The Art of Summer Reading

What’re you reading this summer?  I’ve broken down and treated myself to a box of books from Amazon.co.jp (thank goodness for online English book shopping) as my part of stimulating the economy XD  Here’s what should be arriving in a few days:

Mark Bittman’s “How to Cook Everything Vegetarian: Simple Meatless Recipes for Great Food”

Mark Bittman's cookbook - coming to me soon!

Mark Bittman's cookbook - coming to me soon!

I learned of Mark Bittman through another food blog and have come to respect his straight-forward, honest, down-to-earth, passionate approach to food and life through his blog, Bitten.  He’s written several cookbooks, all of which will one day be mine(!) but for the moment I’ve decided on the vegetarian cookbook to start with.  Bittman makes a great statement in his later book for “part-time veganism” where he asks people to think about eating vegan for 2 meals a day as a way to reduce their impact in the environment as well as their own bodies.

“You don’t eat any, or much, in the way of animal products or processed food during the day. At night you eat what you want,” he explains. “In some ways it’s stricter than veganism in that there’s no junk allowed. In others it’s easier — milk in coffee is acceptable, and breaking the rules occasionally is okay. The basic line is this: no matter how you do it, you [and the planet] will benefit if you eat a higher proportion of plants and a lower proportion of everything else.” ~Mark Bittman, Food Matters

Since I’ve come to Japan I’ve become 90% vegetarian at home anyway, so I’m looking forward to learning some new tricks of the trade.  All of his recipes have come out excellently.  I’m particularly fond of his simple take on palak paneer, an Indian spinach and cheese curry, in this case made with tofu.

“Dororo Vol. 1″ by Osamu Tezuka

Dororo vol. 1

Dororo vol. 1

Classic manga by the writer of Astro Boy and Kimba the White Lion (among many others).  I saw the awesome movie that came out here in 2007 (you might have seen the trailer) and was hooked.  Basically, a warlord is losing a war badly and calls up a troupe of demons for help.  The demons promise to give him power to win the war, but in return they demand his body parts.  Of course it would be hard to rule a country without a body, so the warlord promises the body of his unborn child.  The child is born (without innards, arms, legs, ears, tongue, etc) and abandoned down a stream.  He’s picked up by essentially a mad scientist who creates replacements for the parts he’s missing – including some pretty awesome katana instead of hands.  The story follows him in his attempt to kill the demons who have taken his body parts and  reclaim them to become fully human.

Interestingly enough, this movie/manga also introduced me to Tuvan music, a kind of folk music from Tuval region, north of Mongolia and east of Russia.  It’s characterized by a kind of “throat singing” in which singers can harmonize with themselves.  The opening track in the movie is performed by Huun Huur Tu, one of the only internationally performing Tuvan groups.  You can see the first 2 minutes of the movie with the Tuvan song in this video:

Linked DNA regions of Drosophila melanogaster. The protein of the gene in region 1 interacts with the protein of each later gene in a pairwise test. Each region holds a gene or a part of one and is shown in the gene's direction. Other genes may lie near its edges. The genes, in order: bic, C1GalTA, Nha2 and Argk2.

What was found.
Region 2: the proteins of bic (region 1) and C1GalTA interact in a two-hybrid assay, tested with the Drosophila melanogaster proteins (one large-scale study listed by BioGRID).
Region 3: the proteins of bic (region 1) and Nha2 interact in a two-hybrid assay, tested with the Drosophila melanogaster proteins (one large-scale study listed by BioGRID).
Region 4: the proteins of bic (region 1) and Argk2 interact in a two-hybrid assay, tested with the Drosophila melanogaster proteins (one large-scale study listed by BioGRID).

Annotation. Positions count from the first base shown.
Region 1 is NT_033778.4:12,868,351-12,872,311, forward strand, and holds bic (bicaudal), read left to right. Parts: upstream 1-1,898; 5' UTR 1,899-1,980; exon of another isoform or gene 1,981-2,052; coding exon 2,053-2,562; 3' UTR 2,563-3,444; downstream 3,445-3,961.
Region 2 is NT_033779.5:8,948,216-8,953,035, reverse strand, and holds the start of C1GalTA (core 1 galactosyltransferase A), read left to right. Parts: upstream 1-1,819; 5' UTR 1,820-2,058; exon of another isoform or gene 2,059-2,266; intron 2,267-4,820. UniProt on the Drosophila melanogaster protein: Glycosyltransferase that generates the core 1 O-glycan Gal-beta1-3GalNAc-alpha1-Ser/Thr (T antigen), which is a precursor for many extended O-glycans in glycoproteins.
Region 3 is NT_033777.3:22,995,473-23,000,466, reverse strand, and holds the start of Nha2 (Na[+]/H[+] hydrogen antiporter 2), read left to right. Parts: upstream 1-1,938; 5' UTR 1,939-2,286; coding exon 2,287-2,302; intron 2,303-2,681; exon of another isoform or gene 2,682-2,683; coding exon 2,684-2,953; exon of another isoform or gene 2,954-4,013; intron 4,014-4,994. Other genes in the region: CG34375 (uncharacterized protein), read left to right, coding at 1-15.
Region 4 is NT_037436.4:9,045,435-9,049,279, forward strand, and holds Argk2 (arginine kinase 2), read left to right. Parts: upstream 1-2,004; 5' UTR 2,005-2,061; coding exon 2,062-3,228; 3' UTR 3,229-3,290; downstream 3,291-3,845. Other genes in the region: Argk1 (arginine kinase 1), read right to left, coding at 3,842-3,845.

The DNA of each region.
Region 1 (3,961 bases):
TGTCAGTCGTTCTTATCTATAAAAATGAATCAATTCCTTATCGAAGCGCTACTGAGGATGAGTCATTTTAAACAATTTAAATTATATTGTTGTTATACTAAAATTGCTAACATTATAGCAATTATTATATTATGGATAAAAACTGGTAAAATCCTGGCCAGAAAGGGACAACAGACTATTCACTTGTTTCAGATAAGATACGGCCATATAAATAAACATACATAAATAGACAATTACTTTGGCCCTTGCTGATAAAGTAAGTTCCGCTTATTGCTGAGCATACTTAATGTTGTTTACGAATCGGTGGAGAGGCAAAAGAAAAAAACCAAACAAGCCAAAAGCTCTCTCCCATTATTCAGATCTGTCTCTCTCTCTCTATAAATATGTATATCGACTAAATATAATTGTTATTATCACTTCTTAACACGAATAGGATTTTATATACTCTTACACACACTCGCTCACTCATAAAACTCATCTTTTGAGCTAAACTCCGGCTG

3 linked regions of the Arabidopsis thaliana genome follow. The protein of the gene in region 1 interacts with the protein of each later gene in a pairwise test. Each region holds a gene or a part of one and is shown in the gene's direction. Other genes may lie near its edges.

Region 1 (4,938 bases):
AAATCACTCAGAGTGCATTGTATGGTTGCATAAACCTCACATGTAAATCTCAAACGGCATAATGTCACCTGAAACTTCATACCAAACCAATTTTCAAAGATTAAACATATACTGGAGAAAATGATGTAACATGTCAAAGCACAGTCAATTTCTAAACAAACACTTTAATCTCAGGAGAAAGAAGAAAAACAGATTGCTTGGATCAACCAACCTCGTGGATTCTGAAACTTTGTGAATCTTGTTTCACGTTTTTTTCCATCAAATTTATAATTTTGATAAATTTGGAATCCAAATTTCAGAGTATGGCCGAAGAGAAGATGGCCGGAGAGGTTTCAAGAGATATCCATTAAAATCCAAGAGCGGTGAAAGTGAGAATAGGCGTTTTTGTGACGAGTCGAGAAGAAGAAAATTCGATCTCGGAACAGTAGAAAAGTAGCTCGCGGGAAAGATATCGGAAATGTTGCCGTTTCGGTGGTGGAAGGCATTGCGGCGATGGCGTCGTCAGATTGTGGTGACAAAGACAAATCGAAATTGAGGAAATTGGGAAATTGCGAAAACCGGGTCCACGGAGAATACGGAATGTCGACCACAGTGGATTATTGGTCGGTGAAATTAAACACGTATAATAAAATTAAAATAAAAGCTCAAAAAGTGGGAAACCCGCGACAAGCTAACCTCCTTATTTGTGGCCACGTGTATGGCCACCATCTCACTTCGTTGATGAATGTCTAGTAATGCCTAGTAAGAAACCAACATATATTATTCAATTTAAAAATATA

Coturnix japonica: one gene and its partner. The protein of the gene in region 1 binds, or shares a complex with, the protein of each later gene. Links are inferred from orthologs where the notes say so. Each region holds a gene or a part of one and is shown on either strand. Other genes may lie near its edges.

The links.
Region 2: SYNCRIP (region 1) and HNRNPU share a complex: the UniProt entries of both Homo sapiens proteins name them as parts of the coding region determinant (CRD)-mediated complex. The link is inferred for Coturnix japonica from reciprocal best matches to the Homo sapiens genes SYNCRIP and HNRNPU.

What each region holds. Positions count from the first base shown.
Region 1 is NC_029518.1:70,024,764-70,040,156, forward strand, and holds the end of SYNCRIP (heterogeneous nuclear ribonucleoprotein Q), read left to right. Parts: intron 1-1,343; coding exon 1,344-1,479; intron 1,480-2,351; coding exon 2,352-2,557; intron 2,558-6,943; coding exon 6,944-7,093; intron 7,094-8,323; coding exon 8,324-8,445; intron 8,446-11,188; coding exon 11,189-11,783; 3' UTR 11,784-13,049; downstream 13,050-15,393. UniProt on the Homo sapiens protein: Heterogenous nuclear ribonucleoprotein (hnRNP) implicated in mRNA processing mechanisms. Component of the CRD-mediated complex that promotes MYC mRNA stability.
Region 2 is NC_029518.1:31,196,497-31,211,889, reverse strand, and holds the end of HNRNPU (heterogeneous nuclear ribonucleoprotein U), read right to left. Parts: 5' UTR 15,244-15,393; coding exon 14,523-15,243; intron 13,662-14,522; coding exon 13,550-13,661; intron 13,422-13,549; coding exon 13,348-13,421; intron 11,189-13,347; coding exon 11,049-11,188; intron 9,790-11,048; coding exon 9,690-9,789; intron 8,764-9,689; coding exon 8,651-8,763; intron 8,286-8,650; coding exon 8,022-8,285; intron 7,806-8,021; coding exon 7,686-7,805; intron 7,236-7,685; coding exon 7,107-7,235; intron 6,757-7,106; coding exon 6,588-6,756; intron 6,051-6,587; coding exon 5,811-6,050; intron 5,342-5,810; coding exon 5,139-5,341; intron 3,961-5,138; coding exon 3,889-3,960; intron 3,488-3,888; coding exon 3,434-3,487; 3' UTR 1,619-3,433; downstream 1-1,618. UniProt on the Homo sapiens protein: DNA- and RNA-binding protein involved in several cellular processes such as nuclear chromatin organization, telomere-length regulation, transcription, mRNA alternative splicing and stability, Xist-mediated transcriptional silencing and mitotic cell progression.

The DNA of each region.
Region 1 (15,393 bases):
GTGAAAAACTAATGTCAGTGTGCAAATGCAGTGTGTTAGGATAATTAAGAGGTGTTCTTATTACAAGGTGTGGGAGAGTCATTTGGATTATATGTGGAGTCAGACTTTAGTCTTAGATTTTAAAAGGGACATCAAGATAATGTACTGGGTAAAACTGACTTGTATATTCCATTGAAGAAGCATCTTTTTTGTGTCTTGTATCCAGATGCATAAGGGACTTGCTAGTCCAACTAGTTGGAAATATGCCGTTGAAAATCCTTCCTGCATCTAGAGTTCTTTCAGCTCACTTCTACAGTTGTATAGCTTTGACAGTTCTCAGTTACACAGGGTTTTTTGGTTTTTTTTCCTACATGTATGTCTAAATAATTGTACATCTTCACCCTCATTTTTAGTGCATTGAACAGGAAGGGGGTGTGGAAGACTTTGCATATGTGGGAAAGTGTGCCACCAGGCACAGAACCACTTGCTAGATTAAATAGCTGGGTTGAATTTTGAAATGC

“Pompeii: Life of a Roman Town” by Mary Beard

Pompeii: The Life of a Roman Town

Pompeii: The Life of a Roman Town

Pompeii explodes a number of myths – from the very date of the eruption, probably a few months later than usually thought; the hygiene of the baths which must have been hotbeds of germs; and the legendary number of brothels, most likely only one, to the massive death count which was probably less than ten per cent of the population. Street Life, Earning a Living: Baker, Banker and Garum Maker (who ran the city), The Pleasure of the Body: Food, Wine, Sex and Baths, these chapter headings give a surprising insight into the workings of a Roman town. At the Suburban Baths we go from communal bathing to hygiene to erotica. A fast-food joint on the Via dell’Abbondanza introduces food and drink and diets and street life. These are just a few of the strands that make up an extraordinary and involving portrait of an ancient town, its life and its continuing re-discovery, by Britain’s leading classicist.

Sounds riveting, but so often historical writers are as dry and dead as the objects they study (for example, Liza Dalby).  I hope her writing lives up to her research capabilities!

Sing to the Sky by Ayaka

Sing to the Sky - by Ayaka

Sing to the Sky - by Ayaka

Awesome CD by a smooth, talented Japanese singer.  A great way to ease into Japanese pop music.  Ayaka’s voice is extremely flexible and her laid-back easy rock style makes her CDs great to have on in the background any time of day.  Sadly she’s been recently diagnosed with Graves’ Disease (a kind of hyper-thyroidism) and her career has been put on hold for the moment.  Hopefully she’ll come back in the future with more albums for her fans!

Listen to my favorite of her songs, “手をつなごう” Let’s Hold Hands:

Lyrics here.

永遠ってコトバ あるのかな?
未来を想うと 怖くなるけど
ずっと ずっと 続く夢があるから
手をつなごう

Is there really such a thing as words that speak of eternity’s meaning?
When I think of the future, I begin to grow frightened but
Because it has always been a continuing dream through all this time…
Let us join hands and face tomorrow together.

~MS the Younger

The Art of Webcomics

I was browsing the web this afternoon when I was struck by the comic that had appeared in my inbox. Comics have come a damn long way since pen and paper!

A Look at Comics through Time:

Hokusai as father of modern manga? Matt Thorn’s take on “The History of Manga.

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